A view from an altitude of 3200 ft of the oil on the sea surface, originated by the leaking of the Deepwater Horizon wellhead disaster. The BP leased oil platform exploded April 20 and sank after burning, leaking an estimate of more than 200,000 gallons of crude oil per day from the broken pipeline into the sea.
Greenpeace senior researcher Mark Floegel has a great op-ed about lasting effects of the BP Deepwater Horizon spill over at theTimes-Picayune. The Louisiana local paper also has some excellent coverage of the fourth anniversary of the disaster, and we recommend you check it out here.Here's a little bit of Mark's op-ed:
Four years after theBP oil drilling disasterin the Gulf of Mexico, it's clear that wildlife, communities and the environment along the Gulf Coast continue to suffer lasting damage.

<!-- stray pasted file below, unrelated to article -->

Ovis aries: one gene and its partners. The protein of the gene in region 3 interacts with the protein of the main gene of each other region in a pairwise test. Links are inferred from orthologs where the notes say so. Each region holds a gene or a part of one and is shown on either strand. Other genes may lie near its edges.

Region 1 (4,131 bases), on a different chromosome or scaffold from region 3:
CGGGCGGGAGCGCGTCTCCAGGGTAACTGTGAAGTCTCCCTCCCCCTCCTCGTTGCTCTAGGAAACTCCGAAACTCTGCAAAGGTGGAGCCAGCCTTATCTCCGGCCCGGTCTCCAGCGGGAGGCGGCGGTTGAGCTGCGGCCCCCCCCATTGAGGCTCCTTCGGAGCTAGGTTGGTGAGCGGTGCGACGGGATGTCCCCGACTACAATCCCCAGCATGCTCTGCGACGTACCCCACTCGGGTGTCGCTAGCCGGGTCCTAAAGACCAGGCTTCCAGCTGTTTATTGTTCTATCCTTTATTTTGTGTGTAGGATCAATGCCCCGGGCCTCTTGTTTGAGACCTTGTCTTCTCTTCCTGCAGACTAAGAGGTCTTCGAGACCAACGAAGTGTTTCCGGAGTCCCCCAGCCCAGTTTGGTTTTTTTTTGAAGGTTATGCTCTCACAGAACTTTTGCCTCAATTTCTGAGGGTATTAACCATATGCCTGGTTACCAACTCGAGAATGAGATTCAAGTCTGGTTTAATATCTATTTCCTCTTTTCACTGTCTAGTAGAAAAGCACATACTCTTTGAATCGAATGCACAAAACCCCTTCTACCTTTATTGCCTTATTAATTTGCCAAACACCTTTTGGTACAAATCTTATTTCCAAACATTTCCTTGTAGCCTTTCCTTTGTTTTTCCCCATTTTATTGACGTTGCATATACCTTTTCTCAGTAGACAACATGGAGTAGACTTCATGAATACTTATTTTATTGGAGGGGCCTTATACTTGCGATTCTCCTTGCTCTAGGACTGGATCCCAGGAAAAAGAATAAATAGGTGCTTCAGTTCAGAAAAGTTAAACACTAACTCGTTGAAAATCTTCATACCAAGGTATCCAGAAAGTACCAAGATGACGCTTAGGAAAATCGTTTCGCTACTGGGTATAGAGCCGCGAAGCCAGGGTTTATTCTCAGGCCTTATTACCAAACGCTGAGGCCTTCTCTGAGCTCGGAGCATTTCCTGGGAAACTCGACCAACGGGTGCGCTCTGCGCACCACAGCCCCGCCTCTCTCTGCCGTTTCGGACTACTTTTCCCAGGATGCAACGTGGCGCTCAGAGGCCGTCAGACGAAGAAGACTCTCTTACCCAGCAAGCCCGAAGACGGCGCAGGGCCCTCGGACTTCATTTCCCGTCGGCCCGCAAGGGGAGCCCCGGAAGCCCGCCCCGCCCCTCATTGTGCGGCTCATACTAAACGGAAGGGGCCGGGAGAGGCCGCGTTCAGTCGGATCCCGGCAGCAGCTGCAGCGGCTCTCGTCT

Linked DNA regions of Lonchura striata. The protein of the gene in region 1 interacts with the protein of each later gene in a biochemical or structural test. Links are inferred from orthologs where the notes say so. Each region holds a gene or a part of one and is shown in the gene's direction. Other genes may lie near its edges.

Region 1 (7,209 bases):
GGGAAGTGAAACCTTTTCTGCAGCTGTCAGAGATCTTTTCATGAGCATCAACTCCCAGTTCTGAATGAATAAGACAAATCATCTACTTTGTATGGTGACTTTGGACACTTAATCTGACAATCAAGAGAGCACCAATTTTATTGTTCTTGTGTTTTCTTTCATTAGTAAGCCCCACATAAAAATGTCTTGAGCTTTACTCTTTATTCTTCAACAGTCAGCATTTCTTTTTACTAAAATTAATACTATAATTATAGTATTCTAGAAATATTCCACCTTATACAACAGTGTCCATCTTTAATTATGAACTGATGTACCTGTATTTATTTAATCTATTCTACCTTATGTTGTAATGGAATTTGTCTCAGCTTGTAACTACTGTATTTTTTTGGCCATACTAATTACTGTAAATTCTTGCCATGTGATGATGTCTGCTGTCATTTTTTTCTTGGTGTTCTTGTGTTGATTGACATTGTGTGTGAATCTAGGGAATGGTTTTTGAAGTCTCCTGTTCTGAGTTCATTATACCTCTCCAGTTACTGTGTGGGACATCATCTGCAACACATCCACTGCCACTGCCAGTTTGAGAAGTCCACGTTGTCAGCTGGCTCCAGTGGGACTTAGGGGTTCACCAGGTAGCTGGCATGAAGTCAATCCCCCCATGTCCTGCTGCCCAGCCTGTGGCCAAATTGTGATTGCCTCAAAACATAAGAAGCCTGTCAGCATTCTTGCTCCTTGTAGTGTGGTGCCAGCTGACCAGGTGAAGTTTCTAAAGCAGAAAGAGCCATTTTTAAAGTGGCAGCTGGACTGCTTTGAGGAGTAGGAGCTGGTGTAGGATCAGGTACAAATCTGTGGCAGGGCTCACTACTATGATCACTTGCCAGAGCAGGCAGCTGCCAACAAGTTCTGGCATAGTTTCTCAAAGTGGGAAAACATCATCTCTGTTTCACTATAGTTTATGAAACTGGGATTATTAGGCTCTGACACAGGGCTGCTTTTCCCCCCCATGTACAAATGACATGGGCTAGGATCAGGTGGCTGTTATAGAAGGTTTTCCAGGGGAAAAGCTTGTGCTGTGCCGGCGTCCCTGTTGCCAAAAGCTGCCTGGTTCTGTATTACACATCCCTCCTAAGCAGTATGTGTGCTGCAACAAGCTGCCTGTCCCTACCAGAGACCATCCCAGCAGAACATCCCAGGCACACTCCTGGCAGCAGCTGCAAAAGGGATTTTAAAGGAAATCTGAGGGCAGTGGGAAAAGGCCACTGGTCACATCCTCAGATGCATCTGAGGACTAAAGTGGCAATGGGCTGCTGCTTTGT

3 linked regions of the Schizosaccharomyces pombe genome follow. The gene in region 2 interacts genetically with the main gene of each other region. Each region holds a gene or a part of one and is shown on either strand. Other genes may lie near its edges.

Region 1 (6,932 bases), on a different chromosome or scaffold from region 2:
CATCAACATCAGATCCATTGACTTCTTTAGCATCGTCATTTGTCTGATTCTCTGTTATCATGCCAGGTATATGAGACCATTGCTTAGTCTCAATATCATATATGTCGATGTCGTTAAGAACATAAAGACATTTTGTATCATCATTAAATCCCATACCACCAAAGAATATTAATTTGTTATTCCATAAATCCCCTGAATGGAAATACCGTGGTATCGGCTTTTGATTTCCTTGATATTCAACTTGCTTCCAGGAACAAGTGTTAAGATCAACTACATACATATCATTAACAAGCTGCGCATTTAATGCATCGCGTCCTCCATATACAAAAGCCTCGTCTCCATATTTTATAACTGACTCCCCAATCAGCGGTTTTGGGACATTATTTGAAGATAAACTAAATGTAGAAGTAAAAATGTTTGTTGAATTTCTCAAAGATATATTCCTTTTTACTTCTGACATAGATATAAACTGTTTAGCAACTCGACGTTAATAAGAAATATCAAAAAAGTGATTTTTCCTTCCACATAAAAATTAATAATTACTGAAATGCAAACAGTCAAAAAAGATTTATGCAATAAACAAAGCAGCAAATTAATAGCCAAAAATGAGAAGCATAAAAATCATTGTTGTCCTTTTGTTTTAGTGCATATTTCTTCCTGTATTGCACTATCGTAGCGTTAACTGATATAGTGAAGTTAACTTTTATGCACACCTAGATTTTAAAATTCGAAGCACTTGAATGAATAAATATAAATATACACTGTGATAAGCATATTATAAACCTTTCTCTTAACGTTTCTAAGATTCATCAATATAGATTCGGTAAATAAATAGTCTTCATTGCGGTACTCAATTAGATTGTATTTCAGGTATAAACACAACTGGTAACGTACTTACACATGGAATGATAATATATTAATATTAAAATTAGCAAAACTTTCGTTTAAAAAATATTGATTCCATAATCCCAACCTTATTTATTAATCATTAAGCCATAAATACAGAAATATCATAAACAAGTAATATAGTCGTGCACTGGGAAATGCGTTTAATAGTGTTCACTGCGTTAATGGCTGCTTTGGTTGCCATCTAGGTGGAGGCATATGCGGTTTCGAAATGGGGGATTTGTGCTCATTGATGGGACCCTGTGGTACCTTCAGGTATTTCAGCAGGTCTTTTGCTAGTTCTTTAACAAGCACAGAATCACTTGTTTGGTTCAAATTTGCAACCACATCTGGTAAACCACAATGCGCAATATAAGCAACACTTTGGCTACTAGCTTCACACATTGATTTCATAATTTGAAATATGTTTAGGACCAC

Research from the National Institutes of Healthshows that cleanup workers, who were exposed to elevated levels of the toxic chemicals in crude oil and dispersants, are suffering from increased rates of a range of ailments, from respiratory problems to depression.
Impacts have been documented in species throughout the Gulf of Mexico, from sperm whales and dolphins to oysters and corals. One recent study showed that embryonic and larval fish of various species, including endangered bluefin tuna and amberjack, suffer defects in the development of their cardiopulmonary systems when exposed to crude oil from BP's Macondo well.
Read the rest here.
Mark Floegel is the research director with Greenpeace USA. He has been working on public advocacy issues since 1987. Particular areas of issue expertise include: the effects of chlorinated chemicals on human health and the environment pertaining to pulp and paper mills; toxic waste incinerators; sustainable fisheries and forestry; renewable energy; acid rain, and sustainable agriculture.